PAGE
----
I create my music to reflect my swag. You know, that Brooklyn Pride. As a New Yorker I was raised around Hip-hop and R&B where sound is influenced by zip code. I speak from a perspective of the rainbow culture. I’d like to think my music is for everyone because love is love, turn up is communal and dreaming is universal. But the world is still working on acceptance so maybe everyone isn’t ready to listen with an open heart. Listening to my music is the chance to live in my world and experience my layers.
My artistry and personal style are forever changing and people are always fascinated by my embodiment of both masculine and feminine qualities. It is my “ButchQueen Powers” that allow me to pump through the projects untouched while wearing a crop top and skinny jeans. I was always into being different from the rest because that’s what I was... Being able to walk through any place displaying my androgyny. I wanna push Black gay men to be true to themselves to the fullest, whether that means pulling up to the club with a full beat face or being proud to parade as a slim body in this new muscle fit world. As an artist I just want people to identify with my music. We don’t hear pronouns sometimes and that’s a major issue for me. I want to hear him and him making love. Or her and her raising a family. I want to hear Trans and not feel like people have to cringe because they feel it’s something forbidden or to be hidden.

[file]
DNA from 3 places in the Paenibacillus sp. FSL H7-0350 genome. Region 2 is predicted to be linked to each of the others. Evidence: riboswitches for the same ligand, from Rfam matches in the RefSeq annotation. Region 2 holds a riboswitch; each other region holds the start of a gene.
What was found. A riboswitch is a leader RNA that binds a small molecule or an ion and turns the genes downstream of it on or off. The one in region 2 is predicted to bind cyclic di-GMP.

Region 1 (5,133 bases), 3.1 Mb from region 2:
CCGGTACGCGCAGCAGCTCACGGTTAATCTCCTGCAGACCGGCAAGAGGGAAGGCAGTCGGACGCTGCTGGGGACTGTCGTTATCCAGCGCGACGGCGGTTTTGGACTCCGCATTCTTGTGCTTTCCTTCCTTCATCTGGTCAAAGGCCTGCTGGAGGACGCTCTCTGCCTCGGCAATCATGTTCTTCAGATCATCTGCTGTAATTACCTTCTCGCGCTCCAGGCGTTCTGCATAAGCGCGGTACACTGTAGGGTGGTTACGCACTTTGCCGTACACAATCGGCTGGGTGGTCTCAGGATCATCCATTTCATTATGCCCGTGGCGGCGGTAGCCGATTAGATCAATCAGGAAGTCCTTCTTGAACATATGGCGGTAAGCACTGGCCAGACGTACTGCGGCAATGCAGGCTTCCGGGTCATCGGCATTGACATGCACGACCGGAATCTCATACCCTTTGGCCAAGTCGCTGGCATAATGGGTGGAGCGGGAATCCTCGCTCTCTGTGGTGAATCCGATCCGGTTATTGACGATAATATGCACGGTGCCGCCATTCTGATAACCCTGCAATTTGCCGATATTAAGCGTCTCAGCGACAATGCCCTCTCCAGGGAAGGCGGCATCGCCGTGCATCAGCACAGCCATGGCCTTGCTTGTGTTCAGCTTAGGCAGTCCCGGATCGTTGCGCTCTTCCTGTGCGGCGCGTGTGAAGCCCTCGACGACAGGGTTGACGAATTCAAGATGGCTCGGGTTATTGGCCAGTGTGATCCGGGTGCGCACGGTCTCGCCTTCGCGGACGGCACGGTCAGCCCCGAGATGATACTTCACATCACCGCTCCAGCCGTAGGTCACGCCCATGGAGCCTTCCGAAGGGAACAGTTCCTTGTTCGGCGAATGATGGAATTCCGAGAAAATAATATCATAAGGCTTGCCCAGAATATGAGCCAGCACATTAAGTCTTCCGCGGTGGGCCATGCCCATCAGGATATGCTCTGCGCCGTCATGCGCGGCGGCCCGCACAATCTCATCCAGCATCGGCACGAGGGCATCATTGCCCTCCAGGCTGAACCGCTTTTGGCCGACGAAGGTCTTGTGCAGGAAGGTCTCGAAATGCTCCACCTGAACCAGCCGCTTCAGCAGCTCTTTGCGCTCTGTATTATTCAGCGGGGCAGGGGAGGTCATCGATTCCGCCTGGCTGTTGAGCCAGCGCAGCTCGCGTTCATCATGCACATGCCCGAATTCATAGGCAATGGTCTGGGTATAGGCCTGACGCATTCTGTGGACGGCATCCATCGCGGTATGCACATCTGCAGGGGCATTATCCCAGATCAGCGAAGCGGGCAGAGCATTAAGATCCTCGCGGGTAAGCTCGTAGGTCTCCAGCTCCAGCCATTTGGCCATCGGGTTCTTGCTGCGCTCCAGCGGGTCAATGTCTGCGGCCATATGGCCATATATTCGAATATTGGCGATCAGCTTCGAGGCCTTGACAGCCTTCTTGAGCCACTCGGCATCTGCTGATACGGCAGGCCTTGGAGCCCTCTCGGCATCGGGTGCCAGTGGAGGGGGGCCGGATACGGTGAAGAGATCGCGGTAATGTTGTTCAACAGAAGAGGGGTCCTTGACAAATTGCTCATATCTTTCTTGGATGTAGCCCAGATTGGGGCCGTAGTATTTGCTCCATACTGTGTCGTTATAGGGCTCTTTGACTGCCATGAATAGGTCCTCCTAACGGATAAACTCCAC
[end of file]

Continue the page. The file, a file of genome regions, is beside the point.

It’s crazy because “S2DG” is mad old and was the first song I ever started to work on but never got the chance to see it through. Then I kept hearing about the killings and deaths in the community. I remember when the young teen, Nigel Shelby, from Alabama had committed suicide because he was bullied for being gay, I was like I wanna release the song today. Another portion of the song is my relation to the homophobia from the Black community. I’ve always felt like black people in particular disapproved of homosexuality versus anyone else. Some feel as though we are dishonoring our people. I think anything that isn’t hyper-masculine is looked as a threat or “dishonor.” Don’t get me started. So I needed to make it very clear that you’re treating me, us, the same way you were treated back in the cotton days. I always say I’ve never been called a nigger, at least not to my face, but I’ve heard faggot too many times to count. And I don’t care if S2DG isn’t appealing to all sexualities, I need little babies to not kill themselves because of bullying. This has always been a heartfelt topic for me. Listen to the EP. I’m just a Black man going through life with everything it has to offer. Then throw a wrench in it I’m gay.